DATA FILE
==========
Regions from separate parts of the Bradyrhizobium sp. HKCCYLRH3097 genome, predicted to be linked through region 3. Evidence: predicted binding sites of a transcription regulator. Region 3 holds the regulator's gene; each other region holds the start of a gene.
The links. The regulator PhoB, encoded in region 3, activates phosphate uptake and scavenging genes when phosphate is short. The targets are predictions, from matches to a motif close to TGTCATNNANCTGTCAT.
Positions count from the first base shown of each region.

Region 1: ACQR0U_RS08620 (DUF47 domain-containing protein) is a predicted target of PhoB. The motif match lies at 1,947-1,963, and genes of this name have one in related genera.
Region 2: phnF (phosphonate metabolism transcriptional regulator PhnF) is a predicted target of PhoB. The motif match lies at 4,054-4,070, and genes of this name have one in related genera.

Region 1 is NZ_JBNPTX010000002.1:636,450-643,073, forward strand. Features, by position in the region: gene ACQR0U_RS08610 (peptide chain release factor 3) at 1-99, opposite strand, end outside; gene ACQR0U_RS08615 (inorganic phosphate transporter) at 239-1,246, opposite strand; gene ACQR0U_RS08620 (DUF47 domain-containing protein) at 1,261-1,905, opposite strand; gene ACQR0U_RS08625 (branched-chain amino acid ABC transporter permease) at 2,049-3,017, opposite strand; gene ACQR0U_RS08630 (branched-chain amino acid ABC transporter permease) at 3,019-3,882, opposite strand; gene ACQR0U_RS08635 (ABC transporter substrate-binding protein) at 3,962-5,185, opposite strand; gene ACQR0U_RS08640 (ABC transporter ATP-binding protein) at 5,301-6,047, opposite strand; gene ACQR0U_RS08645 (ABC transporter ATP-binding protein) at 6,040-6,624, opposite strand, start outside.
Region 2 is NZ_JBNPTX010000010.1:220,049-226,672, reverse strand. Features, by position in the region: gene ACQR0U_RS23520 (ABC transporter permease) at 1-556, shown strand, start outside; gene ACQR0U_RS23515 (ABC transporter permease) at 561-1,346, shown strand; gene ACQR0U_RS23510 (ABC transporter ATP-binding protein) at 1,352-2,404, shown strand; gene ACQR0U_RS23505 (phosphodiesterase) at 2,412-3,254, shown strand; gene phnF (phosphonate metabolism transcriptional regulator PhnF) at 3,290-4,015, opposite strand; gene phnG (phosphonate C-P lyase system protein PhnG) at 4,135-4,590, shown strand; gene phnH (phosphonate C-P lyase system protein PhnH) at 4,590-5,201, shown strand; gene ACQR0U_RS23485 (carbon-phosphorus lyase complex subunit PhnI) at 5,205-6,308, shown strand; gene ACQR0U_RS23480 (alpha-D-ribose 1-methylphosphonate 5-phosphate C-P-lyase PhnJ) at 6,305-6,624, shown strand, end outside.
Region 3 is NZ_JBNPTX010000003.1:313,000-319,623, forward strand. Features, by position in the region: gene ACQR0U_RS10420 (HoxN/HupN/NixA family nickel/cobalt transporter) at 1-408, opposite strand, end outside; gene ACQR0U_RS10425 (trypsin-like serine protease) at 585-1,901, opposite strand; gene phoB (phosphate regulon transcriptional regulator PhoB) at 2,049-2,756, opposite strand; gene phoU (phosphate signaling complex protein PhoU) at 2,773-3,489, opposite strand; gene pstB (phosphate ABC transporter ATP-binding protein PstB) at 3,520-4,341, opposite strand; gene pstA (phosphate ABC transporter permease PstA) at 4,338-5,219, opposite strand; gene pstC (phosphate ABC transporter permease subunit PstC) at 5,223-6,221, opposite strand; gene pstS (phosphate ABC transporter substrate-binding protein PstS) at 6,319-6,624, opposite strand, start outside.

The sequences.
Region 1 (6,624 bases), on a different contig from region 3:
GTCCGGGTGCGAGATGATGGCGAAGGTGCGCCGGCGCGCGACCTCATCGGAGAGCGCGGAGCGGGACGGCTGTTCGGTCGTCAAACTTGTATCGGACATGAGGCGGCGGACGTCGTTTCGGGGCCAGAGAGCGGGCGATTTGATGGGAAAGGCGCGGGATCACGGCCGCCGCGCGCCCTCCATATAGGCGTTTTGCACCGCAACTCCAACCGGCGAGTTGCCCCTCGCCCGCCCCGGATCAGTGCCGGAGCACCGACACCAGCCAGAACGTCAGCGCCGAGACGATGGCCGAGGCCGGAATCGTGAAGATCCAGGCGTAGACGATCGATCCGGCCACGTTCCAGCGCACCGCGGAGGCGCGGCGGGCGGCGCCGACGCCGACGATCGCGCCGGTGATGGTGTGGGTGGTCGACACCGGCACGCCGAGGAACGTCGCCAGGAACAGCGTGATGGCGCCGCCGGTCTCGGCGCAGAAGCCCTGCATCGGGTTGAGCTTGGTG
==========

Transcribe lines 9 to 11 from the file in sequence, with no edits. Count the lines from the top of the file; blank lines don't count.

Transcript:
The sequences.
Region 1 (6,624 bases), on a different contig from region 3:
GTCCGGGTGCGAGATGATGGCGAAGGTGCGCCGGCGCGCGACCTCATCGGAGAGCGCGGAGCGGGACGGCTGTTCGGTCGTCAAACTTGTATCGGACATGAGGCGGCGGACGTCGTTTCGGGGCCAGAGAGCGGGCGATTTGATGGGAAAGGCGCGGGATCACGGCCGCCGCGCGCCCTCCATATAGGCGTTTTGCACCGCAACTCCAACCGGCGAGTTGCCCCTCGCCCGCCCCGGATCAGTGCCGGAGCACCGACACCAGCCAGAACGTCAGCGCCGAGACGATGGCCGAGGCCGGAATCGTGAAGATCCAGGCGTAGACGATCGATCCGGCCACGTTCCAGCGCACCGCGGAGGCGCGGCGGGCGGCGCCGACGCCGACGATCGCGCCGGTGATGGTGTGGGTGGTCGACACCGGCACGCCGAGGAACGTCGCCAGGAACAGCGTGATGGCGCCGCCGGTCTCGGCGCAGAAGCCCTGCATCGGGTTGAGCTTGGTG